Recently, during the demonstration of our Hanson Reading, Phonics Chart System at the Winter Homeschool Conference, I asked the kindergartner, “What sound does the “j” make, and she correctly responded with “juh-jellybean.”
That response was certainly correct, but an attendee asked me why on CHART 2, the Chart of CONSONANT SOUNDS, I didn’t have pictures like the ones in alphabet books.
Alphabet books are great, but when children are at the stage where they are beginning to learn how to read, I take the information they know and put it into a filing system, the Phonics Chart System for efficient learning.
There is an important reason I do not use an illustration for each consonant sound on Chart 2.
When children are looking at a consonant, they are looking at a font, and they are trying to determine what sound it makes. They don’t always have an illustration with that font, but they always have the font. Because fonts vary, I have my own font. I have found that by helping children learn HOW to look at that font, the font becomes the picture, an Imaginary Picture. It is always the same, and it’s almost always the same in any book or printed material.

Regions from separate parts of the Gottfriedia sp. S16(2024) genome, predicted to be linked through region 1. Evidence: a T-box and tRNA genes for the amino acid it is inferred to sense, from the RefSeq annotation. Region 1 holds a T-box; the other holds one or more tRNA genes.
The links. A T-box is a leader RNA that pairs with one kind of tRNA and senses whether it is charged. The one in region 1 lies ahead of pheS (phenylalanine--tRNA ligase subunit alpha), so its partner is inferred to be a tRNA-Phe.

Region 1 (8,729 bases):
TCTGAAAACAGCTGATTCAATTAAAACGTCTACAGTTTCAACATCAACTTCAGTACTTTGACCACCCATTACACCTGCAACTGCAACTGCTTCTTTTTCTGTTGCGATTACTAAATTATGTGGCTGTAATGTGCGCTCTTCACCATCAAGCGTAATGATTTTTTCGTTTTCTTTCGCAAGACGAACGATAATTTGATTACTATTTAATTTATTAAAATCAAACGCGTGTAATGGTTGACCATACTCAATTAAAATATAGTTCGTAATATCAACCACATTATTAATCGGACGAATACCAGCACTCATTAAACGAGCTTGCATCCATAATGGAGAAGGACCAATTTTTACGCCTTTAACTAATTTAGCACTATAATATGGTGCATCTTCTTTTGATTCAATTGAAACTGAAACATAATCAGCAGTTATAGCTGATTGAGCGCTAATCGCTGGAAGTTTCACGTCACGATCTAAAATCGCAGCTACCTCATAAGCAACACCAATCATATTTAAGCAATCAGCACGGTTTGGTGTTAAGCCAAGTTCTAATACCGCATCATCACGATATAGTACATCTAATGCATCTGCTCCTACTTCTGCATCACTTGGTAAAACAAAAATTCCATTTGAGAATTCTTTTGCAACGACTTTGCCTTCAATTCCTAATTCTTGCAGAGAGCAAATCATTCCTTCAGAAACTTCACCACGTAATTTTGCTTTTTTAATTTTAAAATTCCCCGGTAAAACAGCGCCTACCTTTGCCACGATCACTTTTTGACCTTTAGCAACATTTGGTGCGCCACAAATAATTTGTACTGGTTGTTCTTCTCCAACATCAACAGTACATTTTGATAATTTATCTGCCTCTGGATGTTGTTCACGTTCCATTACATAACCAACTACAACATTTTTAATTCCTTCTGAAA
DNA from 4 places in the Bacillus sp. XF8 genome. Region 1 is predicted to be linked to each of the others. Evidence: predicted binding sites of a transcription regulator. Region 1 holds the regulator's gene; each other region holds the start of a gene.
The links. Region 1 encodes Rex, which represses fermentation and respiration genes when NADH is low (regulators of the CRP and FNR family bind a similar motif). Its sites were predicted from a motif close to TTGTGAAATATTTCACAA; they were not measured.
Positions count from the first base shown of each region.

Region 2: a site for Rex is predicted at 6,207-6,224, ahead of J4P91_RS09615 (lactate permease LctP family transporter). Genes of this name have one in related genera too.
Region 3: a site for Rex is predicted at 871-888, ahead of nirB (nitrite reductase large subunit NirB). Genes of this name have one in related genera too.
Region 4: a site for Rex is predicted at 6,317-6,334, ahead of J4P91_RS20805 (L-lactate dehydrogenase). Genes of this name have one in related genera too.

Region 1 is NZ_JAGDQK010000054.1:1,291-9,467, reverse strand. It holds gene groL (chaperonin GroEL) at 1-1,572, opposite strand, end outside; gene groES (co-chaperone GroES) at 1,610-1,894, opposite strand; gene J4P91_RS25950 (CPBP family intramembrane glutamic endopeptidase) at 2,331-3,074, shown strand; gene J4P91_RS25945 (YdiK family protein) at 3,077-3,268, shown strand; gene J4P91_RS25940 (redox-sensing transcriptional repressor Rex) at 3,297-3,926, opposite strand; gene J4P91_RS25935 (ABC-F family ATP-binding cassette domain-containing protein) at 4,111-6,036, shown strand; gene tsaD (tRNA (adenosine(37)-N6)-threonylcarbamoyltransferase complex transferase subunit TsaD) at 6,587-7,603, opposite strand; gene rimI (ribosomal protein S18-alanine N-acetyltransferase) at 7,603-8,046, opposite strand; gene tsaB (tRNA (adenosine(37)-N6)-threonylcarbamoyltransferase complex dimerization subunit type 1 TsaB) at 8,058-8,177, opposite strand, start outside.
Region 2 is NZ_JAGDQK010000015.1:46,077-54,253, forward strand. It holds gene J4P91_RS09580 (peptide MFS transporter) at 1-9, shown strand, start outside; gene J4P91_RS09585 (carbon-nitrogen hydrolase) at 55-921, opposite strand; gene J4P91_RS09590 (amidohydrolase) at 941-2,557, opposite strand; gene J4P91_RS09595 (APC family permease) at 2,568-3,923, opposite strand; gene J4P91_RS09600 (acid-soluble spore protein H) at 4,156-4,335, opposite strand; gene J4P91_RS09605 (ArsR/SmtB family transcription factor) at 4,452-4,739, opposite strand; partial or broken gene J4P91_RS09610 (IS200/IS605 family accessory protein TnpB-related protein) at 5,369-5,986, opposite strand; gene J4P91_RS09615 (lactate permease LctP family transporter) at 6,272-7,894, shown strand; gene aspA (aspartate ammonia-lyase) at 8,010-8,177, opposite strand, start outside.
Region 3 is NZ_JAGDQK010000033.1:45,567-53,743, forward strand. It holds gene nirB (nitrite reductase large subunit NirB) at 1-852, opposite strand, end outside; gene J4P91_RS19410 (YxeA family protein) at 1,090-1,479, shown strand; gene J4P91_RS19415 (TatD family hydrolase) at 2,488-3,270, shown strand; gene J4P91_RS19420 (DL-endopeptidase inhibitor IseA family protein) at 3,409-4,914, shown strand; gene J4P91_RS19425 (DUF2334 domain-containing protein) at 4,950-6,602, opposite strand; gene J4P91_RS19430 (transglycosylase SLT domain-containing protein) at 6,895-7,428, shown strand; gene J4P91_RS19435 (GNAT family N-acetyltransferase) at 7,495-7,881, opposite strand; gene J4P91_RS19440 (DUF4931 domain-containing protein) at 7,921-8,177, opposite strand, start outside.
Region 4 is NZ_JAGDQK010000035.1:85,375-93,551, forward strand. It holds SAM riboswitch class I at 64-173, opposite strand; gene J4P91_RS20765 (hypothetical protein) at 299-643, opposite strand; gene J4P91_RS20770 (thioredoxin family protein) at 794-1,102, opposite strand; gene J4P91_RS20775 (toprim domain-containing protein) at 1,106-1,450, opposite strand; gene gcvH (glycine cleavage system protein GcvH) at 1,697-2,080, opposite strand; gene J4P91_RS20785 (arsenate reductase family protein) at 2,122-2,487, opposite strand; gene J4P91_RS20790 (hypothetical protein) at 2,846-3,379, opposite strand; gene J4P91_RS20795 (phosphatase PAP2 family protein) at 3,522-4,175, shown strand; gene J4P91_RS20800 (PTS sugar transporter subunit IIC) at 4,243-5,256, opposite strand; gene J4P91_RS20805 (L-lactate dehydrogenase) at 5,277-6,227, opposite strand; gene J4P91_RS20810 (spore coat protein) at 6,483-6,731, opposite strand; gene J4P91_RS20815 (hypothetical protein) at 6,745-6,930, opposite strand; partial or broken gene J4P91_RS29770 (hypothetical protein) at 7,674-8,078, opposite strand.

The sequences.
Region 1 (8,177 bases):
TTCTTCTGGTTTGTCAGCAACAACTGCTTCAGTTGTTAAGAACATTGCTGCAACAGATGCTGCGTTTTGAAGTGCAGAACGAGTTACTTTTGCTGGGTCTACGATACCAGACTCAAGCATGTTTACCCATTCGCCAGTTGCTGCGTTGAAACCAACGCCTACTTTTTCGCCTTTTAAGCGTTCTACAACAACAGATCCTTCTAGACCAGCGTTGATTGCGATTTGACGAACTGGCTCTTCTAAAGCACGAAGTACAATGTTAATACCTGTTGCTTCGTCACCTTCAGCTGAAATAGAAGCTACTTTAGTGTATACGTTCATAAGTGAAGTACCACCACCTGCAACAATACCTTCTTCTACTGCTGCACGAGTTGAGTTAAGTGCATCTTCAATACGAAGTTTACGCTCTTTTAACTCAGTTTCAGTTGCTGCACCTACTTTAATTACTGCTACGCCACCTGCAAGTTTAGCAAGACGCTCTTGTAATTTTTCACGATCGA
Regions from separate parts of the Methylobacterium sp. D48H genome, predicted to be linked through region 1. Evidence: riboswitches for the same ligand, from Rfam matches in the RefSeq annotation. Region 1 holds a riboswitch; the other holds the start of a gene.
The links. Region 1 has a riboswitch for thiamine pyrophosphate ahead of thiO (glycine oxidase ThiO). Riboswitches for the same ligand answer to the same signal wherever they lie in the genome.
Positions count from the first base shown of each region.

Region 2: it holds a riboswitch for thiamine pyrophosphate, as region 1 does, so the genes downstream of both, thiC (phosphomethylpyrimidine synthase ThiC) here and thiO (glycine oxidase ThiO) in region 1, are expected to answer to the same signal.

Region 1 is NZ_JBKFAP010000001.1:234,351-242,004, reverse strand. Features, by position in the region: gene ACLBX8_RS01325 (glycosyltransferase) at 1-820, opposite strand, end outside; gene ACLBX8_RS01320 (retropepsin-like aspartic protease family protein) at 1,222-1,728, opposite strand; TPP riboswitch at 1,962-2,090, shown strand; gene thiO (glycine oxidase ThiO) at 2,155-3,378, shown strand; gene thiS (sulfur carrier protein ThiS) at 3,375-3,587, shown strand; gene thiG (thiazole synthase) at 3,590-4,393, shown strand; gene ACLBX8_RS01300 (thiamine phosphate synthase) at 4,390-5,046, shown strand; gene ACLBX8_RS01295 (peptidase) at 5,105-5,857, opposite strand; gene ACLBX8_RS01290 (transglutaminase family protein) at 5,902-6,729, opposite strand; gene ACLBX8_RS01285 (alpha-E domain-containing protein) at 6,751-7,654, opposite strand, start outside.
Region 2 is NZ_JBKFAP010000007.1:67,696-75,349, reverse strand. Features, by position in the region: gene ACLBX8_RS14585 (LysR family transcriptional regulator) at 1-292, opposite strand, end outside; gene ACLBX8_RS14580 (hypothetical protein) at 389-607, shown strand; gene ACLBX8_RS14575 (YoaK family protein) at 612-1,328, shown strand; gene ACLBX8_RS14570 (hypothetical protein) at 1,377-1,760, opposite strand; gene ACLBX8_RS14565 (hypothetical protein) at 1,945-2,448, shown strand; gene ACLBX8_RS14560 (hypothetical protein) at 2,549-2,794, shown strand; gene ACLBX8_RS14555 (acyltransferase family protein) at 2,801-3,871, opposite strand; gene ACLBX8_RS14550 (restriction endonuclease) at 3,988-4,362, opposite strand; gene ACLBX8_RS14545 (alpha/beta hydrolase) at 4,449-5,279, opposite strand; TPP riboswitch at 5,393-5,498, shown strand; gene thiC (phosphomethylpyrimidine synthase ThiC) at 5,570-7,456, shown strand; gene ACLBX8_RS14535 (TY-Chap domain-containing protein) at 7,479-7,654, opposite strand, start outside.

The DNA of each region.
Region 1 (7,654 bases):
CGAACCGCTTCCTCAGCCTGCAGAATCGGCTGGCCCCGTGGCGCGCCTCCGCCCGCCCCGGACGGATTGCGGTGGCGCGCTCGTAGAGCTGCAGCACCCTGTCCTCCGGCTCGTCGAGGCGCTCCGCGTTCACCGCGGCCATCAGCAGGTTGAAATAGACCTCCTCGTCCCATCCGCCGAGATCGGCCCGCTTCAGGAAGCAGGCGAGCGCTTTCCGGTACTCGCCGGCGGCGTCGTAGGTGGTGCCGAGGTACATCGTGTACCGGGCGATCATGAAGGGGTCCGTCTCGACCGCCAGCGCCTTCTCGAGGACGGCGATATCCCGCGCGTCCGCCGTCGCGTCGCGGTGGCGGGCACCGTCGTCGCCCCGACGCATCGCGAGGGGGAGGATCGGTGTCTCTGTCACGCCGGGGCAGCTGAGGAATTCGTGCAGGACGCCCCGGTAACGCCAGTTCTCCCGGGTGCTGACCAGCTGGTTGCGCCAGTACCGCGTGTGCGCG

For each consonant on Chart 2, Hanson Reading has an Imaginary Picture and a short story to help develop imagination to be helpful in determining the consonant sound. Children have great imaginations, better than any actual picture, and they seem to be able to remember pictures better than letters.
There are many benefits learning to imagine each font as a picture, an Imaginary Picture.
- 1-Learning the SOUND the consonant makes
- 2-Learning to develop a MENTAL IMAGE of the consonant
- 3-Learning the STROKE ORDER for forming the consonant
- 4-Establishing and reinforcing DIRECTION: left-to-right order
I have used these Imaginary Pictures for years, and have found that I can teach a lesson on Consonant Sounds one time, and almost all the children will know the consonants sounds, but it takes me longer to get them to be able to say them quickly, :25 seconds for preschool, :20 seconds for kindergarten and :15 seconds for 1st grade and beyond.
More detail on Imaginary Pictures on the next Post.
My best to you.